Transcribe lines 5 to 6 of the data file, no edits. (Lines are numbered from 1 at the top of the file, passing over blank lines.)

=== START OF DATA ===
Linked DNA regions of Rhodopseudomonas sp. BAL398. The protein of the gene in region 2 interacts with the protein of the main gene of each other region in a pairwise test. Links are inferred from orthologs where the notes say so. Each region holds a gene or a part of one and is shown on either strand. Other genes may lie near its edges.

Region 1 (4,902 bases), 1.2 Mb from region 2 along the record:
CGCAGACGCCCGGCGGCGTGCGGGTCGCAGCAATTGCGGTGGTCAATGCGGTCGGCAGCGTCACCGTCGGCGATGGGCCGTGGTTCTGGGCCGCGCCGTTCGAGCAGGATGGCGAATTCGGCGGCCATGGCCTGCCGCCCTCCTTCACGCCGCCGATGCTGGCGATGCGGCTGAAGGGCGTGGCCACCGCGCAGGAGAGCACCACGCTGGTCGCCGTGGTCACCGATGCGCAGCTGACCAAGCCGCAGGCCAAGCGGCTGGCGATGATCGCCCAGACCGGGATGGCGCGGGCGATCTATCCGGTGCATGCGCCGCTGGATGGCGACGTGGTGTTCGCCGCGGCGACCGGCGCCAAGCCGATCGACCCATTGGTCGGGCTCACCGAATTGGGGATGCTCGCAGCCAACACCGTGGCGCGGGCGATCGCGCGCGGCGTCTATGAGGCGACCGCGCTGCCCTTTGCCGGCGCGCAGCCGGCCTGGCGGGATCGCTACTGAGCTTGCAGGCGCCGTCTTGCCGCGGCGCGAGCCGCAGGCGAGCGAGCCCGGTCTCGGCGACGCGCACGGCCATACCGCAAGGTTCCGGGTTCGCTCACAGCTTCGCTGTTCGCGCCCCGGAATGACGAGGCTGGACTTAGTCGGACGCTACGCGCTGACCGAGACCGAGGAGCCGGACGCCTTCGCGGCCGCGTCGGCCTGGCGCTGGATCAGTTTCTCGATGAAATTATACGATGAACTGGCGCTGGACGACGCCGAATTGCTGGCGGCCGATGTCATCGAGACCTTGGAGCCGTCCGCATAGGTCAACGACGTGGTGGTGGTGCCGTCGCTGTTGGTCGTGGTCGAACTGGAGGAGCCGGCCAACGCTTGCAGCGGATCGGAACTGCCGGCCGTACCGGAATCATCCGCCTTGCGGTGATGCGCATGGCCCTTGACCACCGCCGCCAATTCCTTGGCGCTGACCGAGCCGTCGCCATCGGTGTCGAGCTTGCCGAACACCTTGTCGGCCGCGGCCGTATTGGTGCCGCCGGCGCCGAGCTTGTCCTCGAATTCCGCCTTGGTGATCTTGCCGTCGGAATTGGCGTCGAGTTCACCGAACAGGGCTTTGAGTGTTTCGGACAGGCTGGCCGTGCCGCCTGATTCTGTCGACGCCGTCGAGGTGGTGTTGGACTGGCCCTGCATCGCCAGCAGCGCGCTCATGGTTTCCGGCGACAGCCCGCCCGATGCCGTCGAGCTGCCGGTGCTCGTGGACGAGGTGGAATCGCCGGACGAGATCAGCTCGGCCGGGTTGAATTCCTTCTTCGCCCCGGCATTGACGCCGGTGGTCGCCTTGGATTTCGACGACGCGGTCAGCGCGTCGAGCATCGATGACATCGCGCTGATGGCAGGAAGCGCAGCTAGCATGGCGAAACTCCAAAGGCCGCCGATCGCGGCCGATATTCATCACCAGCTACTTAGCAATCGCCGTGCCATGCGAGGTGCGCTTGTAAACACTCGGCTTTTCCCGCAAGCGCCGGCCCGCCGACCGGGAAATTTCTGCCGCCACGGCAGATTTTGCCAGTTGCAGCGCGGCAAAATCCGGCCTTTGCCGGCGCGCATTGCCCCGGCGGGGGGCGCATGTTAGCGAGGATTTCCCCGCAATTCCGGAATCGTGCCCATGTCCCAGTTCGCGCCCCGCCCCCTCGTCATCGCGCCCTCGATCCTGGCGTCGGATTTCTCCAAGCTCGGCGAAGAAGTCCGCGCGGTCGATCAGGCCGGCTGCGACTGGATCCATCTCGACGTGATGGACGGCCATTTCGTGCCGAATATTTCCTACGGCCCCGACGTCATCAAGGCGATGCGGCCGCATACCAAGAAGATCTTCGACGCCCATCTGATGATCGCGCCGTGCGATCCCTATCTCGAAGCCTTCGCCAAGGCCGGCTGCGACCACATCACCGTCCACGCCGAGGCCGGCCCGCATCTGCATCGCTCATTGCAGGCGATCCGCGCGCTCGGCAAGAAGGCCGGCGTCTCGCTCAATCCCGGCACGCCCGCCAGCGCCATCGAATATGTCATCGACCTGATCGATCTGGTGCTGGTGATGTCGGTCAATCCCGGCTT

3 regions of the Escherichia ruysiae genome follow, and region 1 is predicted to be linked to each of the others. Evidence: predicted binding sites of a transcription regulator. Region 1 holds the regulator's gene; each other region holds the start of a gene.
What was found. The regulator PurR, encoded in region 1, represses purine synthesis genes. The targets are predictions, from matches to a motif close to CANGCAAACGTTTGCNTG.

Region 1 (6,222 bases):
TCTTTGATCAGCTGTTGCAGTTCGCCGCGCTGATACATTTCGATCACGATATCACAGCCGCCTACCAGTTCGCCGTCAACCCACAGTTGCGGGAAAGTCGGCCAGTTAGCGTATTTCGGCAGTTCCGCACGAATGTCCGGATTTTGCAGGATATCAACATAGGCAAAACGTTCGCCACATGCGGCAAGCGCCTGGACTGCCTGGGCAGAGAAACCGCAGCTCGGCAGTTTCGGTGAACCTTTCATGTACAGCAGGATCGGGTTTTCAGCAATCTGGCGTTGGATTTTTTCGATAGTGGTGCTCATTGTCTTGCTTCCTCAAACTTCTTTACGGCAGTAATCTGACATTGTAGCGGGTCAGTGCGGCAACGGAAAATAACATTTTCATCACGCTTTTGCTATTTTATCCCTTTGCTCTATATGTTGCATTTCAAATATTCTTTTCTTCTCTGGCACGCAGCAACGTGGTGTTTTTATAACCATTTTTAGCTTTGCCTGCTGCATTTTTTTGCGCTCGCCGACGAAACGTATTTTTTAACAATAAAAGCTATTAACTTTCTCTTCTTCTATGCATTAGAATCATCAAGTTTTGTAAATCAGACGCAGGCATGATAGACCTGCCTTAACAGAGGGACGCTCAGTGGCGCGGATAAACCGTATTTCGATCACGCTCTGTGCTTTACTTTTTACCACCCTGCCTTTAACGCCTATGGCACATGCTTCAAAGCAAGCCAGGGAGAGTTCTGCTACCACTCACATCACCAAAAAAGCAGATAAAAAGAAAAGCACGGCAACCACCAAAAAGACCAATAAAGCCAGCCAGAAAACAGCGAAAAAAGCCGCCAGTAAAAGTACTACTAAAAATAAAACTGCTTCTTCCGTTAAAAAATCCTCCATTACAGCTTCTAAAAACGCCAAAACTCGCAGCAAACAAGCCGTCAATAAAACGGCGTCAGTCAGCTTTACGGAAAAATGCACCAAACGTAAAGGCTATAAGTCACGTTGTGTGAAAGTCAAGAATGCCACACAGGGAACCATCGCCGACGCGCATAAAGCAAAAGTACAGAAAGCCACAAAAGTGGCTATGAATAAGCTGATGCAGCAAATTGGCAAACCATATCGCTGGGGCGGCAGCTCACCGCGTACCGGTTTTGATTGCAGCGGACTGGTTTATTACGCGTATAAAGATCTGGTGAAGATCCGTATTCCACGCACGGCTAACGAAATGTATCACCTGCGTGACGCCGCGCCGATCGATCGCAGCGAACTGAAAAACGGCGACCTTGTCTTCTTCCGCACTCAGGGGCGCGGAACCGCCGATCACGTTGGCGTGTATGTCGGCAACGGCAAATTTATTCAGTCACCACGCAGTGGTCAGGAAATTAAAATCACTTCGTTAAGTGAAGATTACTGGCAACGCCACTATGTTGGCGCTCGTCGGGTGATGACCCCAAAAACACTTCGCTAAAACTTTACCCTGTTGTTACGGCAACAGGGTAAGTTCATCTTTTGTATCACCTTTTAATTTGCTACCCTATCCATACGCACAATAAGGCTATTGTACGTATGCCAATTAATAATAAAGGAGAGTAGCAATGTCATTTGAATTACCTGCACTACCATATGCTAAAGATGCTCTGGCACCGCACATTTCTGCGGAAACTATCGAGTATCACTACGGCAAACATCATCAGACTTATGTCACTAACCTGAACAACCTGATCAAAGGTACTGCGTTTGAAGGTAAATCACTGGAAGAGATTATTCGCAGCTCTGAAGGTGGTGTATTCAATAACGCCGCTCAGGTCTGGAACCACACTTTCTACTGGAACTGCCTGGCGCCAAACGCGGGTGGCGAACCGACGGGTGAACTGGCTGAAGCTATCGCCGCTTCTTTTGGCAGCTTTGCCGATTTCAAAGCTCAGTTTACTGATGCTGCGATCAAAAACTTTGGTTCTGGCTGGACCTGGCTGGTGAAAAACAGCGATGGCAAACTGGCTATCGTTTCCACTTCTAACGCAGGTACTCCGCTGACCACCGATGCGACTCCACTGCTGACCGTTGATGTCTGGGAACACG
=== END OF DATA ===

What was found. The regulator PurR, encoded in region 1, represses purine synthesis genes. The targets are predictions, from matches to a motif close to CANGCAAACGTTTGCNTG.

Region 1 (6,222 bases):